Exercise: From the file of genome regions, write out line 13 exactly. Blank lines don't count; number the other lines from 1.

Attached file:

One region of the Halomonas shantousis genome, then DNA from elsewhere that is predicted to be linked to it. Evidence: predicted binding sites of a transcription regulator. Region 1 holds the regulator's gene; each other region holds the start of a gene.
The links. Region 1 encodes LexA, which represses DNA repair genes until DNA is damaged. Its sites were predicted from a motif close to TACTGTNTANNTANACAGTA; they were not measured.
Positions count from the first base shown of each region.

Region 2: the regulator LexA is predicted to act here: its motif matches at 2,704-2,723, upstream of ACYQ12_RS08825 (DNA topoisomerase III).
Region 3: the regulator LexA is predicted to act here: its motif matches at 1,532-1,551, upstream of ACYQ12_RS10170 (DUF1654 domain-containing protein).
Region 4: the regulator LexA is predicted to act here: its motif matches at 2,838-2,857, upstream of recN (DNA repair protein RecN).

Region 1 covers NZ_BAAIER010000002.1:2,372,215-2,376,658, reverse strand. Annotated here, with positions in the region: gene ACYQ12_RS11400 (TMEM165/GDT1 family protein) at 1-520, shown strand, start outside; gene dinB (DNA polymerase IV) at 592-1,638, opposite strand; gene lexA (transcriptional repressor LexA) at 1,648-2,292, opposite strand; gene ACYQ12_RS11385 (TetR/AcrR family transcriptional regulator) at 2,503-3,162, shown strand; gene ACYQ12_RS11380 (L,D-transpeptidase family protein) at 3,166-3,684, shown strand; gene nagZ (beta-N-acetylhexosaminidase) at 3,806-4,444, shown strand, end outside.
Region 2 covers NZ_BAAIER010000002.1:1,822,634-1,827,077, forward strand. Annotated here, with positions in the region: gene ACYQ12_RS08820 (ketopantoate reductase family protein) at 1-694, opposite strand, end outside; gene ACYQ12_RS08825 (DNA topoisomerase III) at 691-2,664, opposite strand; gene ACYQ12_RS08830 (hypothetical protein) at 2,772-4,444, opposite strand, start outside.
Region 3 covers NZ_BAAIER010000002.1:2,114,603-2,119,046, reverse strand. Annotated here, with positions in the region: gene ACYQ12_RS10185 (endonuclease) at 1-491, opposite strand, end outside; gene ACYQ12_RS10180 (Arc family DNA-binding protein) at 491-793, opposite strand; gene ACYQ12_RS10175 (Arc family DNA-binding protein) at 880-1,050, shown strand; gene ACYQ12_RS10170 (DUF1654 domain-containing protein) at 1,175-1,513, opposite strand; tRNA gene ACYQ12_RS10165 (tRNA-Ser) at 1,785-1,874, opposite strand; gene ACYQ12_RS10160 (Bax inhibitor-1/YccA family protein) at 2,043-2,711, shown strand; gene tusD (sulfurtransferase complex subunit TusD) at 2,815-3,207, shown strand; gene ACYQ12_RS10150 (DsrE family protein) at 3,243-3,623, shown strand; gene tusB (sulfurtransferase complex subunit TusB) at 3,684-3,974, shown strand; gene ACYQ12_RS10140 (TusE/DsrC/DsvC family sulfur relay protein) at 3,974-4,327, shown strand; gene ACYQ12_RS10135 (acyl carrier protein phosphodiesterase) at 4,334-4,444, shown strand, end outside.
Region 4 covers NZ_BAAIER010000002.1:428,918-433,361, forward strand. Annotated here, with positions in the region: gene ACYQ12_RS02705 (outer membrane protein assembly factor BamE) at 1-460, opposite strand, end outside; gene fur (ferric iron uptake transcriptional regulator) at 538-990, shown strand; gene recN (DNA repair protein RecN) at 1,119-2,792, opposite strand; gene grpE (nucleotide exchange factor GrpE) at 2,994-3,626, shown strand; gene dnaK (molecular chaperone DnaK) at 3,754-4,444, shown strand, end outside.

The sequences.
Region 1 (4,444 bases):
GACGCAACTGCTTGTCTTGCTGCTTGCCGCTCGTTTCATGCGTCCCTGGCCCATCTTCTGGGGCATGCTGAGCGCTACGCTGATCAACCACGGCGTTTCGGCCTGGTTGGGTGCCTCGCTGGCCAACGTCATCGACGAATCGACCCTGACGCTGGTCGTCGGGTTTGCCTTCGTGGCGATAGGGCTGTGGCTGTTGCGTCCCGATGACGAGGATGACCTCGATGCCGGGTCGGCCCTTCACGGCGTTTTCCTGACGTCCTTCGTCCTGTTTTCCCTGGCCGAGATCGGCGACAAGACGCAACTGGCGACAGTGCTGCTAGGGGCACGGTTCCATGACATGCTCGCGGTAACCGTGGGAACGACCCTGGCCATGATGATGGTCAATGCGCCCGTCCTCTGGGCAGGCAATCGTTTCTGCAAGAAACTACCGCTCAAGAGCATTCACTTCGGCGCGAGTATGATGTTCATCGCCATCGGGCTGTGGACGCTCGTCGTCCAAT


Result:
GACGCAACTGCTTGTCTTGCTGCTTGCCGCTCGTTTCATGCGTCCCTGGCCCATCTTCTGGGGCATGCTGAGCGCTACGCTGATCAACCACGGCGTTTCGGCCTGGTTGGGTGCCTCGCTGGCCAACGTCATCGACGAATCGACCCTGACGCTGGTCGTCGGGTTTGCCTTCGTGGCGATAGGGCTGTGGCTGTTGCGTCCCGATGACGAGGATGACCTCGATGCCGGGTCGGCCCTTCACGGCGTTTTCCTGACGTCCTTCGTCCTGTTTTCCCTGGCCGAGATCGGCGACAAGACGCAACTGGCGACAGTGCTGCTAGGGGCACGGTTCCATGACATGCTCGCGGTAACCGTGGGAACGACCCTGGCCATGATGATGGTCAATGCGCCCGTCCTCTGGGCAGGCAATCGTTTCTGCAAGAAACTACCGCTCAAGAGCATTCACTTCGGCGCGAGTATGATGTTCATCGCCATCGGGCTGTGGACGCTCGTCGTCCAAT